UCLA takes on Minnesota tomorrow, who like the Bruins, are a mystery. There's talent, there are depth issues and there is the maddening habit of not showing up some games. There is also one other similarity: both teams have coaches on the hot seat.
So as we get ready to take on the Gophers, who better to turn to than our Minnesota friends for some insight on Tubby Smith's squad. We let The Daily Gopher's GoAUpher and Steve Bailey of From the Barn break it down for us.
The Gophers got off to a torrid start (15-1) this season before slumping with a 5-11 finish. Why did you stumble down the stretch and do you expect to see the early season or late season Gophers on Friday?
GoAUpher: How much time do you have? Here's the quick and dirty list of why the Gophers went from a #8 ranked team to an 11 seed:
- Too many turnovers
- Poor shooting (both from the floor and the line)
- Defensive lapses
- Inability to break down a zone defense
- Stagnant half court sets
- Lack of confidence
- Failure to show up for road games
Now, obviously some of those are related to each other and the team wouldn't do all of them wrong all of the time (though the games they did...woof). But they usually strung together some combo of the above in their losses. TO's have been a problem all season though, even when winning. The key to the Gophers winning with turnovers is simply to limit them (20% and below is a pretty good baseline for them). Lack of confidence is a wild card. No one knows which Gopher team will come out of the locker room on Friday. Will it be the tough minded SOB's who imposed their will on Indiana? Or the listless, tentative group that showed up in so many of the recent losses?
Steve: Ah, the annual "late conference swoon." Tanking it in the latter half of the season has quickly become the norm for the Gophers, and it marks the third straight season that Minnesota has fallen apart down the stretch. This year is more baffling to me than past years, however, because A) everyone is healthy; and B) there hasn't been any off-court drama (Minnesota basketball players have had some, uh, "slip-ups" with the law in recent years). A big part of the swoon has been lack of scoring and they've had trouble in the half-court offense ever since Northwestern paralyzed them with a 1-3-1 zone. After that their confidence was severely undercut and they've played timid in most games since. It's hard to win in conference play without confidence.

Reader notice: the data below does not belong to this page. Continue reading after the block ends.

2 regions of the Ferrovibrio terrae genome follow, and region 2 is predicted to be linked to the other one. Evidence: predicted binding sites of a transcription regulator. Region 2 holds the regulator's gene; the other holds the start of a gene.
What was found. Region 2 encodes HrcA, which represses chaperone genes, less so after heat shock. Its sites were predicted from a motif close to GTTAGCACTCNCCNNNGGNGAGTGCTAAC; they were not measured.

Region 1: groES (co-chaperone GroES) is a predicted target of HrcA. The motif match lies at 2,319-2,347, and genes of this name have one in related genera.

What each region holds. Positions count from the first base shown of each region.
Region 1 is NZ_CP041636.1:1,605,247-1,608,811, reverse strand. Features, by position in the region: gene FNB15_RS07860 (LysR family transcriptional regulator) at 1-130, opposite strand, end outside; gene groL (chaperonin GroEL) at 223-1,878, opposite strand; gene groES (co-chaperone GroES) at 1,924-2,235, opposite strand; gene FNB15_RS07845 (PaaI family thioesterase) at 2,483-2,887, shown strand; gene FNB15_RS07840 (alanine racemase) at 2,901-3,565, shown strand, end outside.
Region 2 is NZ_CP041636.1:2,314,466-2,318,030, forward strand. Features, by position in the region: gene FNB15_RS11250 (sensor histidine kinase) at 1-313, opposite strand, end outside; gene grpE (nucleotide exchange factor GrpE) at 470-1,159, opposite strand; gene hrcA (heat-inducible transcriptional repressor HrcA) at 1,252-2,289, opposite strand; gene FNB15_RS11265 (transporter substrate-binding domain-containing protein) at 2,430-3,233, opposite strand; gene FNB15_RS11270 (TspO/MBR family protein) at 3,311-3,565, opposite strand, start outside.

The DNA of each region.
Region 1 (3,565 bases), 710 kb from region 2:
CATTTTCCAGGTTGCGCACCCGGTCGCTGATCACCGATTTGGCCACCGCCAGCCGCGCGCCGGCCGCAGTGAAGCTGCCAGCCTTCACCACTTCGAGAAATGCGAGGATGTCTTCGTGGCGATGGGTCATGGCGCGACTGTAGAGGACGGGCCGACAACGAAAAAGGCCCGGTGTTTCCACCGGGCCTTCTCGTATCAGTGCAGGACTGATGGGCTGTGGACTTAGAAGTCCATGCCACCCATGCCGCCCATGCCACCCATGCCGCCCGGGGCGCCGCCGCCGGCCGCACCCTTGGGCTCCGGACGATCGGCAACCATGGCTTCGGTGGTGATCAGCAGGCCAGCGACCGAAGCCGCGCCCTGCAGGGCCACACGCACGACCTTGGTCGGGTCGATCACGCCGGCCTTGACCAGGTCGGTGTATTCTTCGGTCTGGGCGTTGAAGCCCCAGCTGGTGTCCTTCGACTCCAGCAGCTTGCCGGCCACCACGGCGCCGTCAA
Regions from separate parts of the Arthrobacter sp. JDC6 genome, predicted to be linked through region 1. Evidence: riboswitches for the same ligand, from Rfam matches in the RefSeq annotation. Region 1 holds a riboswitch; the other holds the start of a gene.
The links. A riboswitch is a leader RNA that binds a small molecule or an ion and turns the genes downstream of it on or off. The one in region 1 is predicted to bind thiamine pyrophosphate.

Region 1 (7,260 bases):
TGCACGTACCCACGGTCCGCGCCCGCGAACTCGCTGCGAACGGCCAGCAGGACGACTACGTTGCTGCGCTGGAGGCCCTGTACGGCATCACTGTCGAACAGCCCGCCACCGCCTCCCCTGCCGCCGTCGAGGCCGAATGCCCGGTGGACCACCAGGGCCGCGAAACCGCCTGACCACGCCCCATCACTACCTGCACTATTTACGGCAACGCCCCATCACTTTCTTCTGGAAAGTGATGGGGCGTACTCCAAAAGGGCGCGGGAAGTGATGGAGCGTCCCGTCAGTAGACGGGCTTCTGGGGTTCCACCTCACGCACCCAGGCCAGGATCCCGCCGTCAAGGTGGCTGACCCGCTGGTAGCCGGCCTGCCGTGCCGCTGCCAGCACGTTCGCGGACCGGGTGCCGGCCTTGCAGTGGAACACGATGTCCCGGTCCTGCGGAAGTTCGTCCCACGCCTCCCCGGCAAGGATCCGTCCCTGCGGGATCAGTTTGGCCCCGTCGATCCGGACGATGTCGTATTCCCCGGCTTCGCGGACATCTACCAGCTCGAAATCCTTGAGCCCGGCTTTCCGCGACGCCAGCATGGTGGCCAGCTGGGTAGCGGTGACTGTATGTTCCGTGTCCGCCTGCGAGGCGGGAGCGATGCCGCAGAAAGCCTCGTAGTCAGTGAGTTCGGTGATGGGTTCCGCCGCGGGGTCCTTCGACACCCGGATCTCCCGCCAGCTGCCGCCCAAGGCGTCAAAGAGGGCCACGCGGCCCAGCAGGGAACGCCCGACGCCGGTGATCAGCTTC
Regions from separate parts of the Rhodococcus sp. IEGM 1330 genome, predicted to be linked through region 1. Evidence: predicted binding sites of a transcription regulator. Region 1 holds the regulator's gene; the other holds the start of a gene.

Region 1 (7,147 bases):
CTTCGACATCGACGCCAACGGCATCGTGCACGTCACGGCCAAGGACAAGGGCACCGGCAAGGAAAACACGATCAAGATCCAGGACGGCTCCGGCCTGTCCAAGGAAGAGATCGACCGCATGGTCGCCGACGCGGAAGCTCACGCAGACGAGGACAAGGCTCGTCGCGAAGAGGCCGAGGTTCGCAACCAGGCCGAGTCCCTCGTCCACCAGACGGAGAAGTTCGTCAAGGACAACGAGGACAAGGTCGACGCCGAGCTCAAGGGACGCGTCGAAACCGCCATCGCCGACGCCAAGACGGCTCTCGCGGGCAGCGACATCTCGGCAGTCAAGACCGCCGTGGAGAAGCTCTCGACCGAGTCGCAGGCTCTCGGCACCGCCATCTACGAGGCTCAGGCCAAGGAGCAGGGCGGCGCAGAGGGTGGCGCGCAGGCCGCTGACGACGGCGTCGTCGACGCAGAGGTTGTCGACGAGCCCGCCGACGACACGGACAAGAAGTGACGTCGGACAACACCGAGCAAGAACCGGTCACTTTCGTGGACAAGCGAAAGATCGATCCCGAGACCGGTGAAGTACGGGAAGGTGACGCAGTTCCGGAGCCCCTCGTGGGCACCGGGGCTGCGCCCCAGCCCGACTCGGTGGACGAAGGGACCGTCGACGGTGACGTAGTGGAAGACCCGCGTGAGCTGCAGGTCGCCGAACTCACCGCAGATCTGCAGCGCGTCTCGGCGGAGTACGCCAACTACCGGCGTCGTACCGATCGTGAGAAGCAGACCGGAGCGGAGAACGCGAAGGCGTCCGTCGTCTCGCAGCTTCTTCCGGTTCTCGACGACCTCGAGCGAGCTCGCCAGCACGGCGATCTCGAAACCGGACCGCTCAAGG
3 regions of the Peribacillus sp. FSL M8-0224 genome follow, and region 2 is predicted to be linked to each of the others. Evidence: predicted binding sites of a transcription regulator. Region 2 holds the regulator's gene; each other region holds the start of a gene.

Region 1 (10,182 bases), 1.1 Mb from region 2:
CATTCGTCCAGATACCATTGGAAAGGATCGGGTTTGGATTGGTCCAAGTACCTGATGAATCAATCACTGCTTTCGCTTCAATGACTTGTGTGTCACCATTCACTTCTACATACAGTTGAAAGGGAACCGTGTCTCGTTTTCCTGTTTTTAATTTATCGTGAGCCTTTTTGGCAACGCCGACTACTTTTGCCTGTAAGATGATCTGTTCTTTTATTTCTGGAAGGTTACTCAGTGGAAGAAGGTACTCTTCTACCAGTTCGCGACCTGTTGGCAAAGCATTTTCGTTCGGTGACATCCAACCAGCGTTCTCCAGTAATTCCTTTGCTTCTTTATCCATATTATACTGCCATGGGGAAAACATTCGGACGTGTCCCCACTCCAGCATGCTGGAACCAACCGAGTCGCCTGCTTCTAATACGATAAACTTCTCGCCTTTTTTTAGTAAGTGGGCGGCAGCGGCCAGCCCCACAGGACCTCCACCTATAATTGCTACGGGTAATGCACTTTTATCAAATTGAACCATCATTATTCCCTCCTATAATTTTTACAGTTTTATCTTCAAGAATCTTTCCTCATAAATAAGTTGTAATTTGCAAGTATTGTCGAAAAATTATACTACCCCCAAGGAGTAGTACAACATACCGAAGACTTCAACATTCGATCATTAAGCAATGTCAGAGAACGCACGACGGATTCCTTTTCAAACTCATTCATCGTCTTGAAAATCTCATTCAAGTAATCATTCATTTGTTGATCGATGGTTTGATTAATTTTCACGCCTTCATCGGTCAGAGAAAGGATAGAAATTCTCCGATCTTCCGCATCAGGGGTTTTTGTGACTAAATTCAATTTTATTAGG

I'd like to say that it's a new season now for the Gophers, but I'm just not sure. They haven't played as a cohesive unit since the Indiana win. At the very least it will be a grind it out game where both teams struggle to execute on offense.
How would you describe the Gophers' half-court offense and how can the Bruins slow it down?
GoAUpher: The Bruins probably don't need to slow it down as there's a very good chance that Minnesota will do that for them. Honestly, their half court offense is ugly a lot of the time. The Gophers often struggle to get the ball inside to Trevor Mbakwe, our most dominant player. And they're willing to settle for bad jump shots even though shooting is often a weak point. The half court offense is at its best when the Gophers are penetrating or if they are having a hot shooting night to make up for the lack of screens and ball movement. And don't get me started on our zone offense...
Steve: Is there a word for "6th grade B-squad"? Seriously, the Gophers half-court game is unreliable at best and downright atrocious when they really get on a roll. They use their superior rebounding ability to corral their own misses and get easy baskets, but they don't have any sort of sharpshooter, natural point guard or cohesive offensive scheme. I blame this mostly on Tubby Smith, who's done a poor job of preparing the team to face certain opponents this year. That said, Minnesota is dangerous when they have a size advantage, since they can essentially rebound their misses until they get a basket.
If the Bruins really want to walk away with the victory they'll deploy a zone; it's Minnesota's kryptonite. They legitimately have no earthly idea how to attack one. In fact, it's embarrassing to watch. I sometimes think that a well-coached high school team could deploy a zone against the Gophers and shut them down. It's really that bad.
Minnesota feasts on opposition turnovers, but UCLA does a pretty good job of taking care of the ball. If the Bruins don't turn it over, how much trouble are the Gophers in?